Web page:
Lodovico Grossi da Viadana

From Academic Kids

Lodovico Grossi da Viadana (usually Lodovico Viadana, though his given name was Grossi) (c. 1560May 2, 1627) was an Italian composer, teacher, and Franciscan friar of the Order of Minor Observants. He was the first significant figure to make use of the newly developed technique of figured bass, one of the musical devices which was to define the end of the Renaissance and beginning of Baroque eras in music.

Life

He was born in Viadana, a town near Parma. Most likely he studied with Costanzo Porta, becoming choirmaster at the cathedral in Mantua in 1594. In 1597 he went to Rome, and in 1602 he became choirmaster at the cathedral of San Luca in Mantua. He held a succession of posts at various cathedrals in Italy, including Concordia (near Venice) and Fano. For three years, 1614-1617, he held a position in his religious order which covered the entire province of Bologna (including Ferrara, Mantua and Piacenza). By 1623 he had moved to Busseto, where he worked at the convent of Santa Andrea. He died in Gualtieri, near Parma.

Music and significance

Viadana is important in the development of the early Baroque technique of basso continuo, and its notational method, known as figured bass. While he did not invent the method, he was the first to use it in a widely-distributed collection of sacred music (Cento concerti con il basso continuo), which he published in Venice in 1602. Agostino Agazzari in 1607 published a treatise describing how to interpret the new figured bass, though it is clear that many performers had by this time already learned the new method, at least in the most progressive musical centers in Italy.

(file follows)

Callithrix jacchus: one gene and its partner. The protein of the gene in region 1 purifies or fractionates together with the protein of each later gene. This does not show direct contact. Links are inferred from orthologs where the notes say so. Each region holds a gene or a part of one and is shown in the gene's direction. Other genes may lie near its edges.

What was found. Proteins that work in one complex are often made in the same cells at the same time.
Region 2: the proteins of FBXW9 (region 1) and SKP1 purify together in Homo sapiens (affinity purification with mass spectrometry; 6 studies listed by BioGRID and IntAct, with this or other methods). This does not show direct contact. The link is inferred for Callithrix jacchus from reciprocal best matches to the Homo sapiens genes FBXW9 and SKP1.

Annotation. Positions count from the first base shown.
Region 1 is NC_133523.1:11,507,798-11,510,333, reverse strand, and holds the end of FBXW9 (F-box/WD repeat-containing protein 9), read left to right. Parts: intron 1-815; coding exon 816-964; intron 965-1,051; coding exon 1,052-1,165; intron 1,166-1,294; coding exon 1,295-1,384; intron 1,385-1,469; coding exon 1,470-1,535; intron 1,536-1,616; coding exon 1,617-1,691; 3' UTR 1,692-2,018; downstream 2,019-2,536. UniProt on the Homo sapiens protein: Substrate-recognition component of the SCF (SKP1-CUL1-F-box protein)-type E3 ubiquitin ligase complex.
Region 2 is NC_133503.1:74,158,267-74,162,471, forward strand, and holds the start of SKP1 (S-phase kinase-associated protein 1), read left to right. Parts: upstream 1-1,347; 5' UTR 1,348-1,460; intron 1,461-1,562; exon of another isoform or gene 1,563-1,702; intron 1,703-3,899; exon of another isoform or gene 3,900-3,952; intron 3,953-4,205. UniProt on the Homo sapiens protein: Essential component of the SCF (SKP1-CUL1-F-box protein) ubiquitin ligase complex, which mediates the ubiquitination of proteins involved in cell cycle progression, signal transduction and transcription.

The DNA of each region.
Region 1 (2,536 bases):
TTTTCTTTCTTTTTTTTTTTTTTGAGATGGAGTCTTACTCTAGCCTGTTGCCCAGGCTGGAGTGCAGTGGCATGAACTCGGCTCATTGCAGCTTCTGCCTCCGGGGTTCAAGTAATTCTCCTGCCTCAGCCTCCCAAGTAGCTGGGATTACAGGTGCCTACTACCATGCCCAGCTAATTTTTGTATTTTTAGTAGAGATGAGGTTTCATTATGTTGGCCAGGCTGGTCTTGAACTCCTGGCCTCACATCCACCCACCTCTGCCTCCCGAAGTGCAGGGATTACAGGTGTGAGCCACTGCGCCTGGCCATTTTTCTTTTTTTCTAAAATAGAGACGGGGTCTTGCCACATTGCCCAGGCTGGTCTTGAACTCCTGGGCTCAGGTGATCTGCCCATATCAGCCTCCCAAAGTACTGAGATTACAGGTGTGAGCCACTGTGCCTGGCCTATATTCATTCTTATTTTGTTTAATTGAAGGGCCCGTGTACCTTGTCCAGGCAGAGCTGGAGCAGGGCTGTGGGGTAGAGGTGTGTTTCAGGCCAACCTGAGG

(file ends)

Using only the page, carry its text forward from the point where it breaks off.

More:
Viadana composed mostly sacred music: masses, Psalms, magnificats, motets, and lamentations, though there are two books of secular canzonette and a book of eight-voice Sinfonia musicali. His earlier music is clearly in a Renaissance style, strictly a cappella with balanced polyphony between the voices, but after 1602 he wrote increasingly in an early Baroque style, with frequent concertato passages, and always with a basso continuo. He also used the monodic style, especially in his later works, and some of his Psalm settings (for example the Salmi op. 27, for four spatially separated choruses) are progressive works in the Venetian polychoral style. In addition, some of his later works anticipate the later instrumental concerto: they indicate specific instrumentation — still not a widely used practice — and they involve back-and-forth dialog between groups of voices and instruments.

He also wrote some secular music, but the quantity is limited as may be expected from a member of a strict religious order. These include two volumes of canzonettas (one for three, and one for four voices) and a volume of instrumental sinfonias, which are actually more like typical canzonas (terminology was loose in the decades right around 1600: what one composer called a sinfonia, another might call a fantasia, canzona, or a ricercar). In the sinfonias each individual composition bears the name of a different town in Italy: they can almost be conceived as an early kind of program music.

Viadana's music was influential not only in Italy, but also in Germany, on composers such as Michael Praetorius, Johann Schein and Heinrich Schütz. It was largely through Viadana that the concertato style arrived in Germany, the country that was to develop it most eagerly in the early 17th century.

Sources, and Further Reading

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